Supreme Court Must Protect Contraceptive Coverage

US Supreme Court building, Washington DC, USA.
US Supreme Court building, Washington DC, USA.

On March 23, for the second time in as many years, the Supreme Court will hear a consolidated challenge to women's access to contraceptive coverage as guaranteed by the Affordable Care Act (ACA). In Zubik v. Burwell, several religiously affiliated nonprofit organizations object to the accommodation to the ACA's contraceptive coverage requirement, which allows them to opt out of providing the contraceptive coverage but still ensures women have access to such coverage. As this case heads to the Supreme Court, women and men across the country should stand firmly in support of a woman's access to the contraceptive coverage required under the health law.

Already the ACA has helped an estimated 55 million women gain access to coverage of preventive services without cost-sharing. Access to contraceptive care is of paramount importance to women's health, and insurance coverage of contraception is a critical component of that access.

Insurance coverage for contraception should not be determined by where a woman works or goes to school. It's shortsighted and wrong for some employers to use their religious beliefs to deny women the vital care they need to make the best decisions for themselves and their loved ones. A ruling in favor of the plaintiffs could seriously limit access to contraceptive care, and that's deeply troubling.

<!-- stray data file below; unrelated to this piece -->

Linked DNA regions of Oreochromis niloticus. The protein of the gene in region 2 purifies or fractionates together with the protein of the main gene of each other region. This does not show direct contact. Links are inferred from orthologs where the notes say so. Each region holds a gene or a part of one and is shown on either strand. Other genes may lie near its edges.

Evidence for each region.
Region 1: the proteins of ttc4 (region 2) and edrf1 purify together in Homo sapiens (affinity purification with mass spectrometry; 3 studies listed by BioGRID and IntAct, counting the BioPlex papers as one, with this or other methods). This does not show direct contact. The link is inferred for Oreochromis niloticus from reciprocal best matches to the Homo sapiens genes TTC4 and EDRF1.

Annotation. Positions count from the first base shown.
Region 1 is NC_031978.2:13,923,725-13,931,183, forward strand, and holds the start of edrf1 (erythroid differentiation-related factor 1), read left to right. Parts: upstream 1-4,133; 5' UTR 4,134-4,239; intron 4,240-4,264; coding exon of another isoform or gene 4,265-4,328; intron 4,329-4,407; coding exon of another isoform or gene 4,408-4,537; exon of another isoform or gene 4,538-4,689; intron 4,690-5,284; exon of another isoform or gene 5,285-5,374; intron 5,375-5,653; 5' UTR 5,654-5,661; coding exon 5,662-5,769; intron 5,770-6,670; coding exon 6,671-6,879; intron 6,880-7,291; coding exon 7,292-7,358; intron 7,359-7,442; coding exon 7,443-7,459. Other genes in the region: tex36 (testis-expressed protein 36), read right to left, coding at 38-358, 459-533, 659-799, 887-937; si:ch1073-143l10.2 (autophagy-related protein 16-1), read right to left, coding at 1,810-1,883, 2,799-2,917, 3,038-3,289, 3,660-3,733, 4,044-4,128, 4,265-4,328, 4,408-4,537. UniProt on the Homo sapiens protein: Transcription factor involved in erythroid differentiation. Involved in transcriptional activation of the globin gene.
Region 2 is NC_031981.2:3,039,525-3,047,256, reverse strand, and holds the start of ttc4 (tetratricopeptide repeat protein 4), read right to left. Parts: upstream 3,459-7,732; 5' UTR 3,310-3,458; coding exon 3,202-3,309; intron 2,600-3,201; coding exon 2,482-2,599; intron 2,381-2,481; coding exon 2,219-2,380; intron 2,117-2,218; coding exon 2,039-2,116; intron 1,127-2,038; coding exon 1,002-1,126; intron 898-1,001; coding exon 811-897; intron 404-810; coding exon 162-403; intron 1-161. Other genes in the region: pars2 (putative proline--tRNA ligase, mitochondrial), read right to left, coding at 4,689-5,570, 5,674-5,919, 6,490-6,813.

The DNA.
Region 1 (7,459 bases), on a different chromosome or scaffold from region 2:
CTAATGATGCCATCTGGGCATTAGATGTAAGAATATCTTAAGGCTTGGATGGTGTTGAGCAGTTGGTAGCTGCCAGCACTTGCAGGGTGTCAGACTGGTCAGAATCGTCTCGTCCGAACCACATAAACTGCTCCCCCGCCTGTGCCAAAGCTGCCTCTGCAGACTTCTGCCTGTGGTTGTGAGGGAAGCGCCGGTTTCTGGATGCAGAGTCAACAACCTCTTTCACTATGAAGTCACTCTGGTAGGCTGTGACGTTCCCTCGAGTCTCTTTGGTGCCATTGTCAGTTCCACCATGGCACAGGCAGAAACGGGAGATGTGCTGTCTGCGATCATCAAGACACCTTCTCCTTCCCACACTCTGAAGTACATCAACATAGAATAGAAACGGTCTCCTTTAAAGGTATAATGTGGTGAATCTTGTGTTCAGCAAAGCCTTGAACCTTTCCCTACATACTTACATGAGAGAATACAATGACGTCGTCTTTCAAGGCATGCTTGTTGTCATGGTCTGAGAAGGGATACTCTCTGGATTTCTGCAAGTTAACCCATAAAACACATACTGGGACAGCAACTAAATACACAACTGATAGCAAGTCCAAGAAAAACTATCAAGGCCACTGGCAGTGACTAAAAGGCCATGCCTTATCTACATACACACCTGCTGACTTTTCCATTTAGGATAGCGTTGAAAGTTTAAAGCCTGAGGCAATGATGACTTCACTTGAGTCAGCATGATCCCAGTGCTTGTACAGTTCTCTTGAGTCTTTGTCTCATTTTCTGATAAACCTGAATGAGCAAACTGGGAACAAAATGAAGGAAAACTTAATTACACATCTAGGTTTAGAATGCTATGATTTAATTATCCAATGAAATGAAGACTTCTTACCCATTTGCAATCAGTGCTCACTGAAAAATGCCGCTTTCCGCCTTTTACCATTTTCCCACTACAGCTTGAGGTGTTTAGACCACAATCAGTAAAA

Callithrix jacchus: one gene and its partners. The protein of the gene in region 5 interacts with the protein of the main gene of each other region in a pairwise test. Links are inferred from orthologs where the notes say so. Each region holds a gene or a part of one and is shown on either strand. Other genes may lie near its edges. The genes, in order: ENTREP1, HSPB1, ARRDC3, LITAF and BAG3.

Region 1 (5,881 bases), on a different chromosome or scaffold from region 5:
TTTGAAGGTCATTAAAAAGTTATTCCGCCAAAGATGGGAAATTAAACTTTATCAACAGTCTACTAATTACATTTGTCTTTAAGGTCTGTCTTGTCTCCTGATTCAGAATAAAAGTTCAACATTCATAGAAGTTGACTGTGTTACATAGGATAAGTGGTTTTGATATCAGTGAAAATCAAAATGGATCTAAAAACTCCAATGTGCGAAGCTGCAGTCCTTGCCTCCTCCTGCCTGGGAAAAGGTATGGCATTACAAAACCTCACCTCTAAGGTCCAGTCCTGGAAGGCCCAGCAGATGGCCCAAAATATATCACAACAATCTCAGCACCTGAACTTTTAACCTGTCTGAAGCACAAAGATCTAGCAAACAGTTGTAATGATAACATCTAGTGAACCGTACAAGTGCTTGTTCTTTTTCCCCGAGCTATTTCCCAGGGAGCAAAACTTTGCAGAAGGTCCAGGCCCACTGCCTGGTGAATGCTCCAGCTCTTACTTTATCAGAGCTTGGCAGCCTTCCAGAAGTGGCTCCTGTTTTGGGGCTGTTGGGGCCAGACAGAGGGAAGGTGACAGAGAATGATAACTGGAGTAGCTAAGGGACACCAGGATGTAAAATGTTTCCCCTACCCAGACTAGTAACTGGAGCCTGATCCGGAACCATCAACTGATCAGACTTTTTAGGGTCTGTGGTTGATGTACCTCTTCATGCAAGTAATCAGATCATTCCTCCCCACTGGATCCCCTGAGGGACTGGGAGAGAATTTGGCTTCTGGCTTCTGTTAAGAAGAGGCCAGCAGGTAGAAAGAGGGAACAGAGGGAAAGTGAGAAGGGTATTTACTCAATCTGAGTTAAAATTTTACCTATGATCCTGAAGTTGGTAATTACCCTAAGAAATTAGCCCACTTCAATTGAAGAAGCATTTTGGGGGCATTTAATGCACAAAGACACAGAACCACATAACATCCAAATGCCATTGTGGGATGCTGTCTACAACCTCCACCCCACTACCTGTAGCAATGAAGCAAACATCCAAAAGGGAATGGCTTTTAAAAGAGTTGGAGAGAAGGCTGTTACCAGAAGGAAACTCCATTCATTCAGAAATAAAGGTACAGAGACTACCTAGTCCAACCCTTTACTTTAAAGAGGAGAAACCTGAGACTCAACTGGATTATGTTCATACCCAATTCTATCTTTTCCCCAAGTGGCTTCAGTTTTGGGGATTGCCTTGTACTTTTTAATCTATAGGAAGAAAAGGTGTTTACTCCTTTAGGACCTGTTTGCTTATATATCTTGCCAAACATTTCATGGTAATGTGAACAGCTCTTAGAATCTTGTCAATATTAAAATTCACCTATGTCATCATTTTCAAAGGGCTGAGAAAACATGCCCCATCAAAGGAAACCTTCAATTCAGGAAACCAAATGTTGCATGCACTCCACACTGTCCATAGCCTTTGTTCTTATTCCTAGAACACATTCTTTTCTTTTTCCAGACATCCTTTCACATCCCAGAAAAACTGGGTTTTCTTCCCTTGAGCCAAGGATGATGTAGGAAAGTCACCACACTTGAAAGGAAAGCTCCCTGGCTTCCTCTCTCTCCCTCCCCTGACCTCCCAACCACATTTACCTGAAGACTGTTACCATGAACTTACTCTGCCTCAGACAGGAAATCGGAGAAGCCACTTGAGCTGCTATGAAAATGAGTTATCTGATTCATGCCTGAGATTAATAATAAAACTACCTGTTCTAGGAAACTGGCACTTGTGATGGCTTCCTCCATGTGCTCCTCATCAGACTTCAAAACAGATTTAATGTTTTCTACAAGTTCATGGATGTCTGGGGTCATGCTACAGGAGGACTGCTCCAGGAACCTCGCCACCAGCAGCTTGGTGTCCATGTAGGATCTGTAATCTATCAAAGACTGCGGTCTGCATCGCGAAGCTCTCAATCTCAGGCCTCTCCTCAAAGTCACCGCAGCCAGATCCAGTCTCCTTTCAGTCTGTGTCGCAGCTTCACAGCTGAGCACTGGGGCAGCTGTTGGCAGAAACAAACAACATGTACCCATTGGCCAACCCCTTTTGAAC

Of course, the outcome of Zubik v. Burwell will not change the publicly funded family planning safety net's commitment to providing high-quality family planning and sexual health care for patients regardless of their ability to pay. However, federal funding for the Title X family planning program has not come close to meeting the demonstrated need for family planning care and growing challenges of our provider network.

According to a recent study in the American Journal of Public Health, Title X would need to be funded at approximately $737 million meet existing need of publicly funded family planning care in the US. It is currently funded at $286.5 million. In an environment of fiscal austerity and politically motivated attacks, publicly funded family planning health centers cannot continue to do more with less.

The contraceptive coverage requirement and the preventive benefits enacted under the ACA, along with a robustly funded publicly funded family planning program will, together, help to ensure care for many more women and their families.

Making contraception more affordable under the ACA was a significant step forward in our national efforts to improve the health of all women and their families. The Supreme Court should continue to build on this tremendous victory by upholding the requirement.